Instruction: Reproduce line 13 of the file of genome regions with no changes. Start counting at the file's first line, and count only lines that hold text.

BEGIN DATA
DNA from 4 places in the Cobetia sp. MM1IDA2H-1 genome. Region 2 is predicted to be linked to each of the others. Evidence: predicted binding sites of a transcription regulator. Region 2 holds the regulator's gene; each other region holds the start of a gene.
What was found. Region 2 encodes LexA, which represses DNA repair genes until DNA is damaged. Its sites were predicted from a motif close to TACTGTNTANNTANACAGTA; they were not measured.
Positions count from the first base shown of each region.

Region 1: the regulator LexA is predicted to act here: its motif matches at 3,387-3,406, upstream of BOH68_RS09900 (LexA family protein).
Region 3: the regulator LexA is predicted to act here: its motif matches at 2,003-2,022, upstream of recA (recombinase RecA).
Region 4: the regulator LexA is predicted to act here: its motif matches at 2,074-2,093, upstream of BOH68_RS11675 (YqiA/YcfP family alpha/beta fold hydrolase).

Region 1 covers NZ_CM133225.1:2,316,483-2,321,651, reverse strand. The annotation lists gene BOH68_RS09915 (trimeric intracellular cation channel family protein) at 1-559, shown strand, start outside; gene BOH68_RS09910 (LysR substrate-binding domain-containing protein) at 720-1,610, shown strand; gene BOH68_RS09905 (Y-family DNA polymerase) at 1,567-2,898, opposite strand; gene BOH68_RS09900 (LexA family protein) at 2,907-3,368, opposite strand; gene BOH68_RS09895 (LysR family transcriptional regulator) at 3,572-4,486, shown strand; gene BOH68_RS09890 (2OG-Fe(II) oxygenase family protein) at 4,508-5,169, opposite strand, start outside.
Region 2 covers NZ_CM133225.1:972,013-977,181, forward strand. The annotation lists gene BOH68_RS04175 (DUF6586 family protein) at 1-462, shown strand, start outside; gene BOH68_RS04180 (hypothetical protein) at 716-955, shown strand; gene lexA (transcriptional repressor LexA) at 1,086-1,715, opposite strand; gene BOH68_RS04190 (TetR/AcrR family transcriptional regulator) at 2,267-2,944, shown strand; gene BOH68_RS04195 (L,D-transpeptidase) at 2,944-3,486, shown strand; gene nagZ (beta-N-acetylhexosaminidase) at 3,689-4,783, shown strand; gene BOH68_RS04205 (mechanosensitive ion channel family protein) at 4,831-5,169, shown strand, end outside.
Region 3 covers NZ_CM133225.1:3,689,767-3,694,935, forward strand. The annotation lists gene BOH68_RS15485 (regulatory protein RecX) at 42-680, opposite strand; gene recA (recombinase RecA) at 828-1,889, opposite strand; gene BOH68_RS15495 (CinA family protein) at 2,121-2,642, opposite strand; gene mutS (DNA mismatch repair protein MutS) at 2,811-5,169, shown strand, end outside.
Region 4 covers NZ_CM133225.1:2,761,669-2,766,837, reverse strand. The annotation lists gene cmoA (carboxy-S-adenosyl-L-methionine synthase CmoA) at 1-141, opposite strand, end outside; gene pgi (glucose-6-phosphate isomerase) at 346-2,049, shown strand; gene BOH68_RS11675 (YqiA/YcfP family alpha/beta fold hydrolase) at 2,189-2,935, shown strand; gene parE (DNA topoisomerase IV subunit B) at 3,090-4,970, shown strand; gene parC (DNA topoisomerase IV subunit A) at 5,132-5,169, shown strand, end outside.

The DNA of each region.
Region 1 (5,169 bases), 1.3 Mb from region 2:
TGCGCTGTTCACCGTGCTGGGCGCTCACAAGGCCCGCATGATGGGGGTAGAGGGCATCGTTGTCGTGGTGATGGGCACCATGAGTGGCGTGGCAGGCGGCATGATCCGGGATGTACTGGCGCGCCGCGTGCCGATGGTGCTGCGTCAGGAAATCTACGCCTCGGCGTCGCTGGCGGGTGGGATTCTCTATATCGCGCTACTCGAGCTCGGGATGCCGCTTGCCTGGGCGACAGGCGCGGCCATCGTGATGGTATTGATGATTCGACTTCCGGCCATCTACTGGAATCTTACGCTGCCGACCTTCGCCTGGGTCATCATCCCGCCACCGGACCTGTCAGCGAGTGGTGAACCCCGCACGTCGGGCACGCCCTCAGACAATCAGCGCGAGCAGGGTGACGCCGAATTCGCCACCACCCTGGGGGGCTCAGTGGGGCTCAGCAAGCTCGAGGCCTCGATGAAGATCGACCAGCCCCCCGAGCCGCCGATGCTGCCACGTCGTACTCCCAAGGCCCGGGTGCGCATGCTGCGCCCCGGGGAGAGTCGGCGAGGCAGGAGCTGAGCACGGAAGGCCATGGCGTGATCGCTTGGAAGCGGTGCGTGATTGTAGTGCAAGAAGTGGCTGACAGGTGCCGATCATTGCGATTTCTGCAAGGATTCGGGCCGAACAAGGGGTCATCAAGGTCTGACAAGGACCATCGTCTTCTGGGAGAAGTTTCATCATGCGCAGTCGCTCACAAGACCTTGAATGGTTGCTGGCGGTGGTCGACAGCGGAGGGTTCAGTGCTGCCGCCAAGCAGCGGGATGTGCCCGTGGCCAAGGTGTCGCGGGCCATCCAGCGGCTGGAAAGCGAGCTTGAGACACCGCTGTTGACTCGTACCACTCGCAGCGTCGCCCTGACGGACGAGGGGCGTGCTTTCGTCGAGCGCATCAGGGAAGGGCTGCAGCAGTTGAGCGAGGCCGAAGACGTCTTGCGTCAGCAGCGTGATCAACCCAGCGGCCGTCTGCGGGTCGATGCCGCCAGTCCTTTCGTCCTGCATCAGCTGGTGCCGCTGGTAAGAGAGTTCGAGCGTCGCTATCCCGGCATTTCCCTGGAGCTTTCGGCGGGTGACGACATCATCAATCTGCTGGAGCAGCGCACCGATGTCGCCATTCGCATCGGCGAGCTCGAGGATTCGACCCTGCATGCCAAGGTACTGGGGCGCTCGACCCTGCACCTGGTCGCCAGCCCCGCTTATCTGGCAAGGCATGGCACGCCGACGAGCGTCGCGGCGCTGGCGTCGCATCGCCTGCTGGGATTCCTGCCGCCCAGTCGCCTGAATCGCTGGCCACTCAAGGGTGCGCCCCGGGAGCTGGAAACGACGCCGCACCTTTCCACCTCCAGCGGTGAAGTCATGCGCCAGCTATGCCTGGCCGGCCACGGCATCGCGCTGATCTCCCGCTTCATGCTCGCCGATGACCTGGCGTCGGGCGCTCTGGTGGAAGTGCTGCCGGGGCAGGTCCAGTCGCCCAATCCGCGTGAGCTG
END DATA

TGCGCTGTTCACCGTGCTGGGCGCTCACAAGGCCCGCATGATGGGGGTAGAGGGCATCGTTGTCGTGGTGATGGGCACCATGAGTGGCGTGGCAGGCGGCATGATCCGGGATGTACTGGCGCGCCGCGTGCCGATGGTGCTGCGTCAGGAAATCTACGCCTCGGCGTCGCTGGCGGGTGGGATTCTCTATATCGCGCTACTCGAGCTCGGGATGCCGCTTGCCTGGGCGACAGGCGCGGCCATCGTGATGGTATTGATGATTCGACTTCCGGCCATCTACTGGAATCTTACGCTGCCGACCTTCGCCTGGGTCATCATCCCGCCACCGGACCTGTCAGCGAGTGGTGAACCCCGCACGTCGGGCACGCCCTCAGACAATCAGCGCGAGCAGGGTGACGCCGAATTCGCCACCACCCTGGGGGGCTCAGTGGGGCTCAGCAAGCTCGAGGCCTCGATGAAGATCGACCAGCCCCCCGAGCCGCCGATGCTGCCACGTCGTACTCCCAAGGCCCGGGTGCGCATGCTGCGCCCCGGGGAGAGTCGGCGAGGCAGGAGCTGAGCACGGAAGGCCATGGCGTGATCGCTTGGAAGCGGTGCGTGATTGTAGTGCAAGAAGTGGCTGACAGGTGCCGATCATTGCGATTTCTGCAAGGATTCGGGCCGAACAAGGGGTCATCAAGGTCTGACAAGGACCATCGTCTTCTGGGAGAAGTTTCATCATGCGCAGTCGCTCACAAGACCTTGAATGGTTGCTGGCGGTGGTCGACAGCGGAGGGTTCAGTGCTGCCGCCAAGCAGCGGGATGTGCCCGTGGCCAAGGTGTCGCGGGCCATCCAGCGGCTGGAAAGCGAGCTTGAGACACCGCTGTTGACTCGTACCACTCGCAGCGTCGCCCTGACGGACGAGGGGCGTGCTTTCGTCGAGCGCATCAGGGAAGGGCTGCAGCAGTTGAGCGAGGCCGAAGACGTCTTGCGTCAGCAGCGTGATCAACCCAGCGGCCGTCTGCGGGTCGATGCCGCCAGTCCTTTCGTCCTGCATCAGCTGGTGCCGCTGGTAAGAGAGTTCGAGCGTCGCTATCCCGGCATTTCCCTGGAGCTTTCGGCGGGTGACGACATCATCAATCTGCTGGAGCAGCGCACCGATGTCGCCATTCGCATCGGCGAGCTCGAGGATTCGACCCTGCATGCCAAGGTACTGGGGCGCTCGACCCTGCACCTGGTCGCCAGCCCCGCTTATCTGGCAAGGCATGGCACGCCGACGAGCGTCGCGGCGCTGGCGTCGCATCGCCTGCTGGGATTCCTGCCGCCCAGTCGCCTGAATCGCTGGCCACTCAAGGGTGCGCCCCGGGAGCTGGAAACGACGCCGCACCTTTCCACCTCCAGCGGTGAAGTCATGCGCCAGCTATGCCTGGCCGGCCACGGCATCGCGCTGATCTCCCGCTTCATGCTCGCCGATGACCTGGCGTCGGGCGCTCTGGTGGAAGTGCTGCCGGGGCAGGTCCAGTCGCCCAATCCGCGTGAGCTG